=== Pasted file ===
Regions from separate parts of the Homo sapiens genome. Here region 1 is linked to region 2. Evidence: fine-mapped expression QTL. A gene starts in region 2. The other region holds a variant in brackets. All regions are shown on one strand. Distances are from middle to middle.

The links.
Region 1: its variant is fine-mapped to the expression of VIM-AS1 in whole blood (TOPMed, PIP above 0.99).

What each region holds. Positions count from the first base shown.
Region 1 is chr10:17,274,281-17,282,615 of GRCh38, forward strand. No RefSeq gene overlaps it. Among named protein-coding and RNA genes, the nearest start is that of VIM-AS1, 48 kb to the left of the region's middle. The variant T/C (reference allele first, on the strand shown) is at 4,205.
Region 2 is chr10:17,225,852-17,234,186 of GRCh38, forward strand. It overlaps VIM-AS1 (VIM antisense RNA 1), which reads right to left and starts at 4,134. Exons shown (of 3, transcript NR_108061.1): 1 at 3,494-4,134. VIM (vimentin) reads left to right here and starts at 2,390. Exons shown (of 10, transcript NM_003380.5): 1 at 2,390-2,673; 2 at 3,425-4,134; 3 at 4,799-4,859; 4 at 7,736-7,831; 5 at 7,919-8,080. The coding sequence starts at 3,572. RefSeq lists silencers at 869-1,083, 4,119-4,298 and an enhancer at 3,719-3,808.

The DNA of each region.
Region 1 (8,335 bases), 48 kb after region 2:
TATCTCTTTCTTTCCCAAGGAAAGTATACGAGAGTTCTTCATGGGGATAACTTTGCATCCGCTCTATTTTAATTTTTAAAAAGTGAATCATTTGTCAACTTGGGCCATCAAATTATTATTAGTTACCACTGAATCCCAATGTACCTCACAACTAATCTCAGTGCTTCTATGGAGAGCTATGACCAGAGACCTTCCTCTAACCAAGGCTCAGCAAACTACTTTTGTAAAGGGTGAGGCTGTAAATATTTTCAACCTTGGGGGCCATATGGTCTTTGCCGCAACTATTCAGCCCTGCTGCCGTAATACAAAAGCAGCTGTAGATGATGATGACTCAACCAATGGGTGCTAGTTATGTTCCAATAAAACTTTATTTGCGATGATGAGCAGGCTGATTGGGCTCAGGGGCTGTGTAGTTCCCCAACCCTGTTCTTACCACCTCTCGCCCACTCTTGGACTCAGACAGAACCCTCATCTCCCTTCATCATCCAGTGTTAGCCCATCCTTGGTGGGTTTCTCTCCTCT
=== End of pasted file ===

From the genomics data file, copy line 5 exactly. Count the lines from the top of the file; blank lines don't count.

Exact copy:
Region 1 is chr10:17,274,281-17,282,615 of GRCh38, forward strand. No RefSeq gene overlaps it. Among named protein-coding and RNA genes, the nearest start is that of VIM-AS1, 48 kb to the left of the region's middle. The variant T/C (reference allele first, on the strand shown) is at 4,205.